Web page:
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In May 1979, Deters remembers Alice Spenser walking into her classroom saying, “Let’s put on a musical. Deters said she did “what she always did” when Spenser had one of her “less realistic” ideas: she agreed. Then she met Jane Wold at church who told her, “What we have to do! Deters, Spenser, Wold, Audrey Liudahl Atchison, Janna Myrah, Kathy Jacobson and Annette Norgard attended the first YOOH reunion. “We quickly brought in Karen Gray, who had a background in theater,” said Deters. Local physician Dean Whiteway became the premier pianist.

This fledgling team had no money, no show and no theater. But they raised enough money and got the exhibition rights for Annie takes your gun. The main actors were Mary Beth Alstad as Annie Oakley and (then) Trinity Lutheran pastor Ken Knutson as Frank Butler. Karen and Jim Gray donated their barn, which was cleaned out by local 4-H students and community volunteers.

The stage, Deters added, was half its current size and surrounded by chairs from Roble Funeral Home. The bleachers were borrowed from the city’s ball park. The costumes were from the Preston Historical Society because Nancy O’Connor knew someone there. “With the little money we raised,” said Deters, “we made a few costumes, bought makeup, lights and paid our directors a pittance.”

Eventually, a constitution and bylaws emerged. The costumes have been moved from the Grays sprawling attic to a new location on Main Street, and the lineup has expanded over the years. “Whenever YOOH has needed financial support or equity capital, the community has responded overwhelmingly,” Deters said.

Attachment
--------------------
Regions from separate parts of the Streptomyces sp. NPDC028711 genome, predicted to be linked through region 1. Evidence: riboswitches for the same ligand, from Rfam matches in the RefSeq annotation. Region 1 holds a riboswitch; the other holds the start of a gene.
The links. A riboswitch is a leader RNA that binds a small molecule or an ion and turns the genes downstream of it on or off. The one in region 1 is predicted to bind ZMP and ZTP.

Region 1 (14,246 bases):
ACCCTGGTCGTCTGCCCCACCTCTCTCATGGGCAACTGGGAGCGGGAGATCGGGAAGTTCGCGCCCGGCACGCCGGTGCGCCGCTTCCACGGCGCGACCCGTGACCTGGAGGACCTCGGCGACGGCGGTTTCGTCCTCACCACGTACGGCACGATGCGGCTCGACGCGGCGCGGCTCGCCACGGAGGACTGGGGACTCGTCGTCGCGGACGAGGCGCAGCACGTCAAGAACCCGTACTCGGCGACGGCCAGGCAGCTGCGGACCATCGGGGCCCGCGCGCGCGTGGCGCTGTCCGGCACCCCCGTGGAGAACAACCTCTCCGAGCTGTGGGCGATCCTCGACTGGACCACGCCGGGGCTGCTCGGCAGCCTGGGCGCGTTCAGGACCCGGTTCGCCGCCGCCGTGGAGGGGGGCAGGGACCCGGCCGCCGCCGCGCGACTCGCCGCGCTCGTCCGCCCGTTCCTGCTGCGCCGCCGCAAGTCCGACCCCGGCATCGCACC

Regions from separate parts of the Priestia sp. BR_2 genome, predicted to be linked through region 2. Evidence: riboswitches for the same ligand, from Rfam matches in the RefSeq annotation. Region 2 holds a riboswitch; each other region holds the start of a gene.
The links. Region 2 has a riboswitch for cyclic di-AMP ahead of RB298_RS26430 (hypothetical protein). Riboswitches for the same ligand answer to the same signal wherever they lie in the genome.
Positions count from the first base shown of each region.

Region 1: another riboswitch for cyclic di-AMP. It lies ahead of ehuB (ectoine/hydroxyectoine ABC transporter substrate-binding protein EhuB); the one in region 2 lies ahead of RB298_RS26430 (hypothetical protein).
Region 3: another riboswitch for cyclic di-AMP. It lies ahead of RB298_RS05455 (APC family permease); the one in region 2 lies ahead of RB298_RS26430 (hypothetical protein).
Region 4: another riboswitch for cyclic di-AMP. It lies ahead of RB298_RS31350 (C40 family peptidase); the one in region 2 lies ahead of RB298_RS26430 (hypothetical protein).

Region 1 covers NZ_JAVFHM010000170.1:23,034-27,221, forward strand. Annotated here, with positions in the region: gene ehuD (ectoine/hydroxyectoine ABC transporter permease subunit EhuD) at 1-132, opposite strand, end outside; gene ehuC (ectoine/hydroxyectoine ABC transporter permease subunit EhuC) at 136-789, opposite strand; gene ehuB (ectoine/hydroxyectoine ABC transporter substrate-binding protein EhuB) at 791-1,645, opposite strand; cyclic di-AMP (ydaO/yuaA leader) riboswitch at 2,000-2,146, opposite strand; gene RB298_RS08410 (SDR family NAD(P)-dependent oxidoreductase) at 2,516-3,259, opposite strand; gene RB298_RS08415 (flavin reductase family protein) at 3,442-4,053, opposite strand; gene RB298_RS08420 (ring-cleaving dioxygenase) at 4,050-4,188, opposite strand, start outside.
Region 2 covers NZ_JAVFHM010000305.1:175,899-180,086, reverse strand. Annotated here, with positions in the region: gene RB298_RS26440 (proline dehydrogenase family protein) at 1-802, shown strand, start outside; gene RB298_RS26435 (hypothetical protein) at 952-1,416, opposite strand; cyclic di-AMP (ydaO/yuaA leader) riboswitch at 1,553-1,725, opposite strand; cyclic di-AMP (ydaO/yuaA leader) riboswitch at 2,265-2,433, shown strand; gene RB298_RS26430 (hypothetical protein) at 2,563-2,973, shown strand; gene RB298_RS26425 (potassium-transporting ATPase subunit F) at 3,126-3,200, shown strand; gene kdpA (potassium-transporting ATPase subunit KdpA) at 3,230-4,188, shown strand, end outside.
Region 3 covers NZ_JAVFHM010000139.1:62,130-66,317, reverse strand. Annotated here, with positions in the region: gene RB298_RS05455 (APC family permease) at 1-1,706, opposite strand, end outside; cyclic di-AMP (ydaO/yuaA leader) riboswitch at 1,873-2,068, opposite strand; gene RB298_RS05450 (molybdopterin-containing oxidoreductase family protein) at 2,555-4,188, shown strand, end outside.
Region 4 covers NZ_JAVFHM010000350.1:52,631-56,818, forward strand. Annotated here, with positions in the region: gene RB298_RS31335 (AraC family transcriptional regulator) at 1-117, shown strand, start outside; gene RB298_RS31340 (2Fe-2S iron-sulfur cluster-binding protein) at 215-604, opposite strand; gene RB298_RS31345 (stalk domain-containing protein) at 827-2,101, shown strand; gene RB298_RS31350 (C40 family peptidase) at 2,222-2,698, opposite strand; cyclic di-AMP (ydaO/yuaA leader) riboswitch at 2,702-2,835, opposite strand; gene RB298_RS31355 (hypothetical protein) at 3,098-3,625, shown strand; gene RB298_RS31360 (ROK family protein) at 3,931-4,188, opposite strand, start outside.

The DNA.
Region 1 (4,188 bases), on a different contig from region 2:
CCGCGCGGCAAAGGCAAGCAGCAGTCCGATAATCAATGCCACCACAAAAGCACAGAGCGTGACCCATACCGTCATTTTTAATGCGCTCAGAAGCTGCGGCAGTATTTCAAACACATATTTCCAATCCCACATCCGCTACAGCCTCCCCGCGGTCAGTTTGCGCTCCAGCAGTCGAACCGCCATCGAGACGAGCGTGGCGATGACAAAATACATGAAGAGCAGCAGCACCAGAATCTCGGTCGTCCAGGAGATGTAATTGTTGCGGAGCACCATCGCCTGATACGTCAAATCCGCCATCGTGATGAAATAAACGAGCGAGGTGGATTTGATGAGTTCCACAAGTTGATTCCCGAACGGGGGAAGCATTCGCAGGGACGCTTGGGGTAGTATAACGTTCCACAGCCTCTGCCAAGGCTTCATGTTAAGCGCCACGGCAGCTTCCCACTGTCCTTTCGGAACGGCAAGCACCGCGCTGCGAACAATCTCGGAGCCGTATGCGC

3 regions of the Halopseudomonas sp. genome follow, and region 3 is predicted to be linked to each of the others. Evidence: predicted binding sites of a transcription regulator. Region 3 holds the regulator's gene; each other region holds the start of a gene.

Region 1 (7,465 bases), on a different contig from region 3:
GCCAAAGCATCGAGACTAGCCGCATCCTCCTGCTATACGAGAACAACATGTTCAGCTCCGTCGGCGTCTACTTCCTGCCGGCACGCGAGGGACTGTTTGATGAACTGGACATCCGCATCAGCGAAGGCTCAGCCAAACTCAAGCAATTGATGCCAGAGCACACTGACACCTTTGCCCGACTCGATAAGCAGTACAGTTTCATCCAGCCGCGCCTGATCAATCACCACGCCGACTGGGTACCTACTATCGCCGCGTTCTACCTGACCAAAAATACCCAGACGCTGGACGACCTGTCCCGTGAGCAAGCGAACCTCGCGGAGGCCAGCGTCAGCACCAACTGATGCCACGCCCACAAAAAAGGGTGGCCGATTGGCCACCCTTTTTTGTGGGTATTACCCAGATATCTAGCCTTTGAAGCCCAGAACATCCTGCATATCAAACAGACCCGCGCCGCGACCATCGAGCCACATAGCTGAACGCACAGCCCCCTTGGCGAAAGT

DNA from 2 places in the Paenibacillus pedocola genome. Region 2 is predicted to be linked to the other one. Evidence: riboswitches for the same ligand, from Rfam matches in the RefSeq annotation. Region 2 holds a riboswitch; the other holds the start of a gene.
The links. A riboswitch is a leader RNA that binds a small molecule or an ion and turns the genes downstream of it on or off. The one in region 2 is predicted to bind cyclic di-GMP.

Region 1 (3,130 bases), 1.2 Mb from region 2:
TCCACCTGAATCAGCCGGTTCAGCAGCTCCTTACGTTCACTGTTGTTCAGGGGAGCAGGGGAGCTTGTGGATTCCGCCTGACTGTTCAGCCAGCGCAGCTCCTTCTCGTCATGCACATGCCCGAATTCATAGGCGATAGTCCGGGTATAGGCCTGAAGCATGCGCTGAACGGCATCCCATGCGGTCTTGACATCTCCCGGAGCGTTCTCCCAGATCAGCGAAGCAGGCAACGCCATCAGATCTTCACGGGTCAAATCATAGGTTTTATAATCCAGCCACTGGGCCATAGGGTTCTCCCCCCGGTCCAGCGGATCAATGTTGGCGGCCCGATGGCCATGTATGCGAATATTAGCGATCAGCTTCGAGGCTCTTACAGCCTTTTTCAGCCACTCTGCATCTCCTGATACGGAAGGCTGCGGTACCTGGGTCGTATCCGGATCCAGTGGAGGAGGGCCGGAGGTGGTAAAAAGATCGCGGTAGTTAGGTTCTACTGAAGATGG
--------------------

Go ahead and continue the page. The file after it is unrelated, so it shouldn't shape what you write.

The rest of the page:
“There is no case like show business ”

Jen Solberg from Spring Grove joined the YOOH family at the age of five. YOOH, she said, is where she met her husband Scott, and it’s one of the reasons they live in Spring Grove as adults.

Pictured is Spamalot ensemble member Carol Sweeney-Marnarch. Ensemble members are crucial actors in productions, often playing many small characters throughout a show.
Submitted photo

The YOOH experience is one that the Solbergs are now sharing with their own children, thanks to the theater’s youth options. “I believe that theater can help children find a safe and supportive place to share their thoughts and ideas. »In August, the young people will perform Robin Hood’s Very Unhappy Adventures.

During the pandemic, YOOH made three virtual productions and two outdoors, illustrating resilience, creativity or, as Solberg suggests – “a certain stubborn Norwegian”.

Whatever it’s called, the fact remains that the curtains close on many community theaters in less than 10 years – but not YOOH. “The organization continues,” said Deters, “not because a handful of people started a year ago, but because the community supported it in the beginning and still does today.”

And while Storlie has said he enjoys working in any performance venue, Ye Olde Gray Barn remains a special place. “It’s the story that keeps us going,” Storlie said. “We all want to take the mantle of those who walk the barn floor before us. It’s a great family event and we are all family at the barn.